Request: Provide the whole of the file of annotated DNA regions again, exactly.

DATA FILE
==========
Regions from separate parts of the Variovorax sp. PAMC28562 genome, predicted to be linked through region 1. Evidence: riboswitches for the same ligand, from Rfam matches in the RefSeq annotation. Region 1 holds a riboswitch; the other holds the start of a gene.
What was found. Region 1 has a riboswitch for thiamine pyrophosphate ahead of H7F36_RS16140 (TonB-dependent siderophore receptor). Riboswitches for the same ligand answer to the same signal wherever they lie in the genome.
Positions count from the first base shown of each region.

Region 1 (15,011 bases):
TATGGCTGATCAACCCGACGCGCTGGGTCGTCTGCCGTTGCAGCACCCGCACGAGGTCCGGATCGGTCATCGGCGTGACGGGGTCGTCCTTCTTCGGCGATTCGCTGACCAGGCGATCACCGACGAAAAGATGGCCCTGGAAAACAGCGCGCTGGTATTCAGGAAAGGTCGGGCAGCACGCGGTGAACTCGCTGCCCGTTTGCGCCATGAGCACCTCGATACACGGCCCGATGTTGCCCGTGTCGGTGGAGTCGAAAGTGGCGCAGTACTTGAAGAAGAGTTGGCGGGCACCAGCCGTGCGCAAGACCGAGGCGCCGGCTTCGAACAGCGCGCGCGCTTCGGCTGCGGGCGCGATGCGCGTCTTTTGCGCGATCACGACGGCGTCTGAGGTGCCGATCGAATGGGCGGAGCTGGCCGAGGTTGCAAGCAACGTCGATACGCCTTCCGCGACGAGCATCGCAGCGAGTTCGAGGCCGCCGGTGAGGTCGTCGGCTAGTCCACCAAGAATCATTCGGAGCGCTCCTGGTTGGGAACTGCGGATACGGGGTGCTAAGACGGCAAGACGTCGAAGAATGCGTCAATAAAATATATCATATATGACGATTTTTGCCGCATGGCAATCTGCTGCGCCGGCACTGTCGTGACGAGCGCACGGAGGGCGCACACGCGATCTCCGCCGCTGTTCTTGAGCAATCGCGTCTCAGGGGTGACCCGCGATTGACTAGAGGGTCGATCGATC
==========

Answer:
Regions from separate parts of the Variovorax sp. PAMC28562 genome, predicted to be linked through region 1. Evidence: riboswitches for the same ligand, from Rfam matches in the RefSeq annotation. Region 1 holds a riboswitch; the other holds the start of a gene.
What was found. Region 1 has a riboswitch for thiamine pyrophosphate ahead of H7F36_RS16140 (TonB-dependent siderophore receptor). Riboswitches for the same ligand answer to the same signal wherever they lie in the genome.
Positions count from the first base shown of each region.

Region 1 (15,011 bases):
TATGGCTGATCAACCCGACGCGCTGGGTCGTCTGCCGTTGCAGCACCCGCACGAGGTCCGGATCGGTCATCGGCGTGACGGGGTCGTCCTTCTTCGGCGATTCGCTGACCAGGCGATCACCGACGAAAAGATGGCCCTGGAAAACAGCGCGCTGGTATTCAGGAAAGGTCGGGCAGCACGCGGTGAACTCGCTGCCCGTTTGCGCCATGAGCACCTCGATACACGGCCCGATGTTGCCCGTGTCGGTGGAGTCGAAAGTGGCGCAGTACTTGAAGAAGAGTTGGCGGGCACCAGCCGTGCGCAAGACCGAGGCGCCGGCTTCGAACAGCGCGCGCGCTTCGGCTGCGGGCGCGATGCGCGTCTTTTGCGCGATCACGACGGCGTCTGAGGTGCCGATCGAATGGGCGGAGCTGGCCGAGGTTGCAAGCAACGTCGATACGCCTTCCGCGACGAGCATCGCAGCGAGTTCGAGGCCGCCGGTGAGGTCGTCGGCTAGTCCACCAAGAATCATTCGGAGCGCTCCTGGTTGGGAACTGCGGATACGGGGTGCTAAGACGGCAAGACGTCGAAGAATGCGTCAATAAAATATATCATATATGACGATTTTTGCCGCATGGCAATCTGCTGCGCCGGCACTGTCGTGACGAGCGCACGGAGGGCGCACACGCGATCTCCGCCGCTGTTCTTGAGCAATCGCGTCTCAGGGGTGACCCGCGATTGACTAGAGGGTCGATCGATC